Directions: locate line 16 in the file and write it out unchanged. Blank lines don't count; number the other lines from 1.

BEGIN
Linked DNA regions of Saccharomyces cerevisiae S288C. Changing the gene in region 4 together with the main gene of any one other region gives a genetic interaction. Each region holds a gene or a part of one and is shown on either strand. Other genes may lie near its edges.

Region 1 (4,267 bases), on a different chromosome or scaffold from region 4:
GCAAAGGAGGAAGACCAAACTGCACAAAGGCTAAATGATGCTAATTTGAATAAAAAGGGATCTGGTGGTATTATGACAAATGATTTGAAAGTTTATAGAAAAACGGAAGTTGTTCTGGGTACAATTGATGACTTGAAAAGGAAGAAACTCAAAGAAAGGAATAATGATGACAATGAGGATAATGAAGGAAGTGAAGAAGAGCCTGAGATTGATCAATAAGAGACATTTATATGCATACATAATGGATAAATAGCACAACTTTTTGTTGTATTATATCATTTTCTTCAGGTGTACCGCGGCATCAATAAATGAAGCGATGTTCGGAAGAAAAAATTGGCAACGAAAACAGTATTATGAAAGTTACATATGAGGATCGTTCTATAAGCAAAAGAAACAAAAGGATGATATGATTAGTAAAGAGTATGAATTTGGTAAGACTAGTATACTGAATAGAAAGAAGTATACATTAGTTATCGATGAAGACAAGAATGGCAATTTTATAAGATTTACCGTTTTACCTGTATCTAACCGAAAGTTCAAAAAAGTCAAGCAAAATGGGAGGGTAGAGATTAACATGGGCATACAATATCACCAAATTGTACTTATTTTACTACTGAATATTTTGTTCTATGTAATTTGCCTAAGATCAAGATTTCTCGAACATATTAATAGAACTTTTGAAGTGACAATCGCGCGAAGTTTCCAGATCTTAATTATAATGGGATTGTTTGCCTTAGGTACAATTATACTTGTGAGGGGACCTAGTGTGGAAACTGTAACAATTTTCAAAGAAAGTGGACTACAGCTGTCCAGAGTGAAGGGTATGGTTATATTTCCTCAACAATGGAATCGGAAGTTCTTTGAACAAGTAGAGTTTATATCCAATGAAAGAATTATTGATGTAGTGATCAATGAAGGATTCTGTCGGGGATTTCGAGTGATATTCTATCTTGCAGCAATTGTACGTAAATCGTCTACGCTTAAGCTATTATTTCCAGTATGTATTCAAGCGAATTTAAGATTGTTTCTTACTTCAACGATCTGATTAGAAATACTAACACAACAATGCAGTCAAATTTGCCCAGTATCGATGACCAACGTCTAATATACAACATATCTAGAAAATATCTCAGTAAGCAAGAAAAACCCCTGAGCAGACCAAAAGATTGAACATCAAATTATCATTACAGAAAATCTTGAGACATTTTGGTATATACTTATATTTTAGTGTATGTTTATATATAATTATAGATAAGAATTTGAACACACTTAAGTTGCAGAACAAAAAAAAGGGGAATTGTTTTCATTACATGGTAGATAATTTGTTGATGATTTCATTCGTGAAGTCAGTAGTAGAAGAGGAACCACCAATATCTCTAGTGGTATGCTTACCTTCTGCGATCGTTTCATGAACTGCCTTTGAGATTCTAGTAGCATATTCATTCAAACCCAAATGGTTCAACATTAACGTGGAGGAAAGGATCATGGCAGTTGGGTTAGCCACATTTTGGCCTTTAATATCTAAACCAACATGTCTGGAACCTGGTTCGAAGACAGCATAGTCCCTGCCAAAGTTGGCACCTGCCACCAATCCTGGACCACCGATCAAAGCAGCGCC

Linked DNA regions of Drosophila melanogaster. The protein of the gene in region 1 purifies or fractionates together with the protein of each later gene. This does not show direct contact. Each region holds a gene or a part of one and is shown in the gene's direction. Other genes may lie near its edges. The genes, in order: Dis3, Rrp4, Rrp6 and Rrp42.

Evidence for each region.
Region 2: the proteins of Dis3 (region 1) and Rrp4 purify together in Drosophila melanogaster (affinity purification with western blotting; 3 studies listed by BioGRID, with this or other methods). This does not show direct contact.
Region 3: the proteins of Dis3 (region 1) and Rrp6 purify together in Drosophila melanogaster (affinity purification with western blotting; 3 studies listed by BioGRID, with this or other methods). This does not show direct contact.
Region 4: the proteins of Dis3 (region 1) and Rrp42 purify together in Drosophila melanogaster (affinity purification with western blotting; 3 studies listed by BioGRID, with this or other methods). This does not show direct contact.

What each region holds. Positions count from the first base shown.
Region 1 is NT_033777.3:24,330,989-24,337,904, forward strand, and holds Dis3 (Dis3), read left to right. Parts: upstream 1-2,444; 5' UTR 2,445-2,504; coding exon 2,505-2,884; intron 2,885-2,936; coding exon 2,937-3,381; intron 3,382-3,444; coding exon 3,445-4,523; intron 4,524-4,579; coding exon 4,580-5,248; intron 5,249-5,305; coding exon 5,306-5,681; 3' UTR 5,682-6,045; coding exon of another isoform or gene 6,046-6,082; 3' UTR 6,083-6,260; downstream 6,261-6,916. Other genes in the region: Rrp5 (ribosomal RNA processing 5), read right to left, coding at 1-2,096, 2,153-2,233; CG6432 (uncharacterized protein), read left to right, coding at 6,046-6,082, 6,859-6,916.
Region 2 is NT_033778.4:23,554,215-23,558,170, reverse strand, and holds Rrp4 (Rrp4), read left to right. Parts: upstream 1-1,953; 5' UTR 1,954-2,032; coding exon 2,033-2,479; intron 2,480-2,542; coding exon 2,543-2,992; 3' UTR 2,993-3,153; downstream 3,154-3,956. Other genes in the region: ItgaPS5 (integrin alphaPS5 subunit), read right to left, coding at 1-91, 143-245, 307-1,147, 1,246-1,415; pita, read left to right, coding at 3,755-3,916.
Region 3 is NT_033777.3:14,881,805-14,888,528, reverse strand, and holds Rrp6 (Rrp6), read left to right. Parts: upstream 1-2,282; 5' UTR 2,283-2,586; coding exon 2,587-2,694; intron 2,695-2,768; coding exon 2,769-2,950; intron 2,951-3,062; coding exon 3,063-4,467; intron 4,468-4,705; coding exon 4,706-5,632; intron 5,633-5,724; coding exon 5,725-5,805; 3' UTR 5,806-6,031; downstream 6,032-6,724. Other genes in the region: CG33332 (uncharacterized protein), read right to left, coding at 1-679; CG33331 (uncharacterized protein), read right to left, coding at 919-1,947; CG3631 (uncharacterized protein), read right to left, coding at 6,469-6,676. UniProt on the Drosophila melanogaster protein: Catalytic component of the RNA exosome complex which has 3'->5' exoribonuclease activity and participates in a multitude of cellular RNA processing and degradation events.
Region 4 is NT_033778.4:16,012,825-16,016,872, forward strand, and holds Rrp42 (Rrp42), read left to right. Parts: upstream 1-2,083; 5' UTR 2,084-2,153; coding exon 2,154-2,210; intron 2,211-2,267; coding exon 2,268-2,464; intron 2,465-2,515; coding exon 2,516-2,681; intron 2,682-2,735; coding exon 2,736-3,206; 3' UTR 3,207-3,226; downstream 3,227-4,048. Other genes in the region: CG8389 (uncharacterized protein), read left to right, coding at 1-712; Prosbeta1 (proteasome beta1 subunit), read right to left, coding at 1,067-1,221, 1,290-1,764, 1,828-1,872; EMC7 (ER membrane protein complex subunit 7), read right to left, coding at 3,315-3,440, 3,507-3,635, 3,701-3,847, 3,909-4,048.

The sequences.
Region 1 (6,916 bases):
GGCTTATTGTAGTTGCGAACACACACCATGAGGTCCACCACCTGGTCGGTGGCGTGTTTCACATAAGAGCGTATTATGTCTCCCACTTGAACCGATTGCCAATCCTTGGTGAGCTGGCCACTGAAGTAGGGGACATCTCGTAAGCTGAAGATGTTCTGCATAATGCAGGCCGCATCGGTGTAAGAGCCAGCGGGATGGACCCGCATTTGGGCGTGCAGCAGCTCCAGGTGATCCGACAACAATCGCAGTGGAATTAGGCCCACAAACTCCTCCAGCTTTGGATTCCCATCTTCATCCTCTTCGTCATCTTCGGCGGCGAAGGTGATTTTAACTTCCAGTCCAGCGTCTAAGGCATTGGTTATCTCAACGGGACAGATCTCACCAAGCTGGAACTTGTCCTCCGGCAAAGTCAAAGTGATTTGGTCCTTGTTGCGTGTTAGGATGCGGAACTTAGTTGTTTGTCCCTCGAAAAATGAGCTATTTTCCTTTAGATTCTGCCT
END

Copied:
GGCTTATTGTAGTTGCGAACACACACCATGAGGTCCACCACCTGGTCGGTGGCGTGTTTCACATAAGAGCGTATTATGTCTCCCACTTGAACCGATTGCCAATCCTTGGTGAGCTGGCCACTGAAGTAGGGGACATCTCGTAAGCTGAAGATGTTCTGCATAATGCAGGCCGCATCGGTGTAAGAGCCAGCGGGATGGACCCGCATTTGGGCGTGCAGCAGCTCCAGGTGATCCGACAACAATCGCAGTGGAATTAGGCCCACAAACTCCTCCAGCTTTGGATTCCCATCTTCATCCTCTTCGTCATCTTCGGCGGCGAAGGTGATTTTAACTTCCAGTCCAGCGTCTAAGGCATTGGTTATCTCAACGGGACAGATCTCACCAAGCTGGAACTTGTCCTCCGGCAAAGTCAAAGTGATTTGGTCCTTGTTGCGTGTTAGGATGCGGAACTTAGTTGTTTGTCCCTCGAAAAATGAGCTATTTTCCTTTAGATTCTGCCT